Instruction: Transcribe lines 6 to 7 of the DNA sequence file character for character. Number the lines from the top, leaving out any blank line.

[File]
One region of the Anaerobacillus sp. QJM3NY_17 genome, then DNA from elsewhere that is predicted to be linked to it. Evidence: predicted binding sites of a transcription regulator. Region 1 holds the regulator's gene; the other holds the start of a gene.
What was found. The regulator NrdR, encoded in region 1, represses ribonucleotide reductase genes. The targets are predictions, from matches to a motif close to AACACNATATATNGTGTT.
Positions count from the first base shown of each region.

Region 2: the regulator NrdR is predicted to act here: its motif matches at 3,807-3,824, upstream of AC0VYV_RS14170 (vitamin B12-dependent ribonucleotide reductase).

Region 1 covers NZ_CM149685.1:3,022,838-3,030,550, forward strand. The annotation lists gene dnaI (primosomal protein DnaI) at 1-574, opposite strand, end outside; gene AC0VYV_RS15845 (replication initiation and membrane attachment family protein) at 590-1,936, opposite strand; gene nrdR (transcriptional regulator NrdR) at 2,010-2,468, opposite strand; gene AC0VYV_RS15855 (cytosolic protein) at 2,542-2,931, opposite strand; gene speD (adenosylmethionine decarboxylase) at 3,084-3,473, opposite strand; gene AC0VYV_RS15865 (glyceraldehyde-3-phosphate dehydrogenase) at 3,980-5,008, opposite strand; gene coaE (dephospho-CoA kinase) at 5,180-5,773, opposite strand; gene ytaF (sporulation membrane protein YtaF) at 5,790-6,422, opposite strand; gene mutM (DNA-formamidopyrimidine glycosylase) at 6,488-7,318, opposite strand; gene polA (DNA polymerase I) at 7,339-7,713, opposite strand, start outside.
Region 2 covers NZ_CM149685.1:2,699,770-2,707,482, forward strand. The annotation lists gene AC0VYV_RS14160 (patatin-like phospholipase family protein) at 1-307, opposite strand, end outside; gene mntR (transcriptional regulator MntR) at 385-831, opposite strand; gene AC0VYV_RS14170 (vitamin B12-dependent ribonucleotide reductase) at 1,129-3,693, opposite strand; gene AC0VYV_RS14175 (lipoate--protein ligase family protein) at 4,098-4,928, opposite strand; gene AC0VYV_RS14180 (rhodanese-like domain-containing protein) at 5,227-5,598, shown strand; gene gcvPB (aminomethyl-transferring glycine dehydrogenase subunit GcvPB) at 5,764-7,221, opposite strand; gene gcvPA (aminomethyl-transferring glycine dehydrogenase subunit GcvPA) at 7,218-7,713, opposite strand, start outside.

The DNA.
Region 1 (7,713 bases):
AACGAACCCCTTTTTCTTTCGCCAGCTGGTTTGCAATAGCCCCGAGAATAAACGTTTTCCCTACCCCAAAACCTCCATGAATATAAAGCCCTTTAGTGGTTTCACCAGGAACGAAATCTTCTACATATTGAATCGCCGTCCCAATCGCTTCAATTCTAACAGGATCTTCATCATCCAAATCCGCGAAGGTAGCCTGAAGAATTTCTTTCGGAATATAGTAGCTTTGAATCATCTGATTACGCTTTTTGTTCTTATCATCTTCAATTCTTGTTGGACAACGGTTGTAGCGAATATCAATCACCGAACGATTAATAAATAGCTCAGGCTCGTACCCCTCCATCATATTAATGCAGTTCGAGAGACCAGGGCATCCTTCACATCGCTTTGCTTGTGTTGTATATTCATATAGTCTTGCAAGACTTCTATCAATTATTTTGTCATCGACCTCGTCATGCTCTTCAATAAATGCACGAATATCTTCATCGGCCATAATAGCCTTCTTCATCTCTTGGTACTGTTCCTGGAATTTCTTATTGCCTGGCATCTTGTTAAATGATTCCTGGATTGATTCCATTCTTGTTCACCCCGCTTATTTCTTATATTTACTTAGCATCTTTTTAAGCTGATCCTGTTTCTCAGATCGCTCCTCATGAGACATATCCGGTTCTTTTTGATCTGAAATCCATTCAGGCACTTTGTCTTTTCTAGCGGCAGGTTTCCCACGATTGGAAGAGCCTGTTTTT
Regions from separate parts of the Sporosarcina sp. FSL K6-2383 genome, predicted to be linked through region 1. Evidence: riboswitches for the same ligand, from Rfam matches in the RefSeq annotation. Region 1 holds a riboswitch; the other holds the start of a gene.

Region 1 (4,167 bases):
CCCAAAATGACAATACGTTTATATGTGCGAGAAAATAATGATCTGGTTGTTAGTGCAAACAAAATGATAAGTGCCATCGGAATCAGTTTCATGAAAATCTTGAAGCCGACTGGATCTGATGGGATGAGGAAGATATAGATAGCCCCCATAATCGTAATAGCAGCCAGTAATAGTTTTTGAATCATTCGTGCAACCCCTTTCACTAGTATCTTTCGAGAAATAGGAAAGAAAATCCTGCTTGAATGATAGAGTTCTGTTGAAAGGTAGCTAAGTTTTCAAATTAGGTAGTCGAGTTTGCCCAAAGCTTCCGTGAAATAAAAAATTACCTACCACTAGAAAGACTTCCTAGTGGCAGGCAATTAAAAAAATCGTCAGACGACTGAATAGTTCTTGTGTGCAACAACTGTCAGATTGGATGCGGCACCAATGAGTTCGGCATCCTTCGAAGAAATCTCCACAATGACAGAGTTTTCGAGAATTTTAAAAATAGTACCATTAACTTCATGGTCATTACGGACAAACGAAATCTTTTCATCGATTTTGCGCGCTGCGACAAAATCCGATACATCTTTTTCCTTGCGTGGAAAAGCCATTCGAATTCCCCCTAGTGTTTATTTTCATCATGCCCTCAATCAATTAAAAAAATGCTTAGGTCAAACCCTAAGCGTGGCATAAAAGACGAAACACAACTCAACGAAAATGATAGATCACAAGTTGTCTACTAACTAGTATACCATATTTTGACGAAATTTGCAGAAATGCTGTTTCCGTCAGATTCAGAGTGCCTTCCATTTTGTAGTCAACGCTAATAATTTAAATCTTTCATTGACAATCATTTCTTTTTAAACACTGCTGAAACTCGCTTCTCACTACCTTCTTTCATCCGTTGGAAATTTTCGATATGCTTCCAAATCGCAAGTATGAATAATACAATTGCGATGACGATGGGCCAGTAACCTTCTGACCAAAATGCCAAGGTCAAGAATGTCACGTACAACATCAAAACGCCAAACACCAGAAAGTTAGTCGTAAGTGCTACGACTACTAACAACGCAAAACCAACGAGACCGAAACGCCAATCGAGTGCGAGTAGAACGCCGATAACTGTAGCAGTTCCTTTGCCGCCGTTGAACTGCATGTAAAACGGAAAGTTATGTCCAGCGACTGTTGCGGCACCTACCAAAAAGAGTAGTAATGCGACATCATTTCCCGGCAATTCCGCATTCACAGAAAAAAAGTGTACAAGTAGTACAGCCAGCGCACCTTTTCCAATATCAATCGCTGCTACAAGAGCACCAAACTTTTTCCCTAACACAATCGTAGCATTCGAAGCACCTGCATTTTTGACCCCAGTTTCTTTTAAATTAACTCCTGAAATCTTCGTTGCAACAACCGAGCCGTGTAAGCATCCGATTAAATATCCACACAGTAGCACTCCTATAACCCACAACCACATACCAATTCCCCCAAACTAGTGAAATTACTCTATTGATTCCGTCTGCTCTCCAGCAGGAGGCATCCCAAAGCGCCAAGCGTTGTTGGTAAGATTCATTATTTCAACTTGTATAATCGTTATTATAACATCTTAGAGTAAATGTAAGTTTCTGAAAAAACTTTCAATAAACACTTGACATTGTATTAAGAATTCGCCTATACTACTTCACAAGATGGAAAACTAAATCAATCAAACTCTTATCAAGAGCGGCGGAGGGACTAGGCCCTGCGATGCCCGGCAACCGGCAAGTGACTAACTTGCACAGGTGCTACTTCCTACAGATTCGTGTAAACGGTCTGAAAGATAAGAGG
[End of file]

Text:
Region 2 covers NZ_CM149685.1:2,699,770-2,707,482, forward strand. The annotation lists gene AC0VYV_RS14160 (patatin-like phospholipase family protein) at 1-307, opposite strand, end outside; gene mntR (transcriptional regulator MntR) at 385-831, opposite strand; gene AC0VYV_RS14170 (vitamin B12-dependent ribonucleotide reductase) at 1,129-3,693, opposite strand; gene AC0VYV_RS14175 (lipoate--protein ligase family protein) at 4,098-4,928, opposite strand; gene AC0VYV_RS14180 (rhodanese-like domain-containing protein) at 5,227-5,598, shown strand; gene gcvPB (aminomethyl-transferring glycine dehydrogenase subunit GcvPB) at 5,764-7,221, opposite strand; gene gcvPA (aminomethyl-transferring glycine dehydrogenase subunit GcvPA) at 7,218-7,713, opposite strand, start outside.

The DNA.